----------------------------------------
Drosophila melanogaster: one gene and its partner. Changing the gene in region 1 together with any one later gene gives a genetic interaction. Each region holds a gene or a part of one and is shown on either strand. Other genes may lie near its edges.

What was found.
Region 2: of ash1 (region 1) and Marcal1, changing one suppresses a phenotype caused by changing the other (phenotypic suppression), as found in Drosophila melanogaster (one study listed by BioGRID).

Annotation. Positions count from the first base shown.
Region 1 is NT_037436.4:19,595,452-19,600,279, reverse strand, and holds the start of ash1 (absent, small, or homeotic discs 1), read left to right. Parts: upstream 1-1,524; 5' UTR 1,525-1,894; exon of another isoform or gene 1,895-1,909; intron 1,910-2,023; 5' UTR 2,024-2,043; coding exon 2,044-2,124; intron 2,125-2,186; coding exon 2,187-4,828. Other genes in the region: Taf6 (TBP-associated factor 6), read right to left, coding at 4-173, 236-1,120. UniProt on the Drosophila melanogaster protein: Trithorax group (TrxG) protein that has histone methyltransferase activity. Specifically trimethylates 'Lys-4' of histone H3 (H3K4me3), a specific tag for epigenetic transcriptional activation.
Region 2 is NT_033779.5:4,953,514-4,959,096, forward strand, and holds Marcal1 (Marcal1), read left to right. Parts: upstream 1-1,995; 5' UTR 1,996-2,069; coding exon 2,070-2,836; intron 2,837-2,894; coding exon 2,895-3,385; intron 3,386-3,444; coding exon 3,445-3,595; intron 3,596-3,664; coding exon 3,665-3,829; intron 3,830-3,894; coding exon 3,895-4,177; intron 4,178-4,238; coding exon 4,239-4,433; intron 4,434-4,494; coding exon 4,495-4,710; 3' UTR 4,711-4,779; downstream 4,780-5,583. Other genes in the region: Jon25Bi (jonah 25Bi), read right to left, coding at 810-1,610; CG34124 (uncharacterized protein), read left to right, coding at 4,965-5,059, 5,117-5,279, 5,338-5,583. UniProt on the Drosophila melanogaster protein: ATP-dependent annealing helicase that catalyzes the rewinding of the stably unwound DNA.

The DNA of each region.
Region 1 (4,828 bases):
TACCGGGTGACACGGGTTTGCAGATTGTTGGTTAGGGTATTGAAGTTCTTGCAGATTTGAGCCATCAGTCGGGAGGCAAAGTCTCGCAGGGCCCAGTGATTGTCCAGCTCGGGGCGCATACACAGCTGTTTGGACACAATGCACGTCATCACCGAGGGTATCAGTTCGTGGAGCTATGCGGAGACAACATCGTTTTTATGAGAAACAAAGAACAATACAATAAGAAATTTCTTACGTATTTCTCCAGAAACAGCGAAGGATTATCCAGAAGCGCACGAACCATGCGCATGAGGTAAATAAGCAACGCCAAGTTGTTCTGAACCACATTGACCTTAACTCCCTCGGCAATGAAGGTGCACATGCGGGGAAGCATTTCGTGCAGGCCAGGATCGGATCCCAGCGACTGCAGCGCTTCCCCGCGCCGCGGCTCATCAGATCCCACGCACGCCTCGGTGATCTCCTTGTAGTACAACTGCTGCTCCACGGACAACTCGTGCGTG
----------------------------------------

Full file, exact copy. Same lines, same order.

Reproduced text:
Drosophila melanogaster: one gene and its partner. Changing the gene in region 1 together with any one later gene gives a genetic interaction. Each region holds a gene or a part of one and is shown on either strand. Other genes may lie near its edges.

What was found.
Region 2: of ash1 (region 1) and Marcal1, changing one suppresses a phenotype caused by changing the other (phenotypic suppression), as found in Drosophila melanogaster (one study listed by BioGRID).

Annotation. Positions count from the first base shown.
Region 1 is NT_037436.4:19,595,452-19,600,279, reverse strand, and holds the start of ash1 (absent, small, or homeotic discs 1), read left to right. Parts: upstream 1-1,524; 5' UTR 1,525-1,894; exon of another isoform or gene 1,895-1,909; intron 1,910-2,023; 5' UTR 2,024-2,043; coding exon 2,044-2,124; intron 2,125-2,186; coding exon 2,187-4,828. Other genes in the region: Taf6 (TBP-associated factor 6), read right to left, coding at 4-173, 236-1,120. UniProt on the Drosophila melanogaster protein: Trithorax group (TrxG) protein that has histone methyltransferase activity. Specifically trimethylates 'Lys-4' of histone H3 (H3K4me3), a specific tag for epigenetic transcriptional activation.
Region 2 is NT_033779.5:4,953,514-4,959,096, forward strand, and holds Marcal1 (Marcal1), read left to right. Parts: upstream 1-1,995; 5' UTR 1,996-2,069; coding exon 2,070-2,836; intron 2,837-2,894; coding exon 2,895-3,385; intron 3,386-3,444; coding exon 3,445-3,595; intron 3,596-3,664; coding exon 3,665-3,829; intron 3,830-3,894; coding exon 3,895-4,177; intron 4,178-4,238; coding exon 4,239-4,433; intron 4,434-4,494; coding exon 4,495-4,710; 3' UTR 4,711-4,779; downstream 4,780-5,583. Other genes in the region: Jon25Bi (jonah 25Bi), read right to left, coding at 810-1,610; CG34124 (uncharacterized protein), read left to right, coding at 4,965-5,059, 5,117-5,279, 5,338-5,583. UniProt on the Drosophila melanogaster protein: ATP-dependent annealing helicase that catalyzes the rewinding of the stably unwound DNA.

The DNA of each region.
Region 1 (4,828 bases):
TACCGGGTGACACGGGTTTGCAGATTGTTGGTTAGGGTATTGAAGTTCTTGCAGATTTGAGCCATCAGTCGGGAGGCAAAGTCTCGCAGGGCCCAGTGATTGTCCAGCTCGGGGCGCATACACAGCTGTTTGGACACAATGCACGTCATCACCGAGGGTATCAGTTCGTGGAGCTATGCGGAGACAACATCGTTTTTATGAGAAACAAAGAACAATACAATAAGAAATTTCTTACGTATTTCTCCAGAAACAGCGAAGGATTATCCAGAAGCGCACGAACCATGCGCATGAGGTAAATAAGCAACGCCAAGTTGTTCTGAACCACATTGACCTTAACTCCCTCGGCAATGAAGGTGCACATGCGGGGAAGCATTTCGTGCAGGCCAGGATCGGATCCCAGCGACTGCAGCGCTTCCCCGCGCCGCGGCTCATCAGATCCCACGCACGCCTCGGTGATCTCCTTGTAGTACAACTGCTGCTCCACGGACAACTCGTGCGTG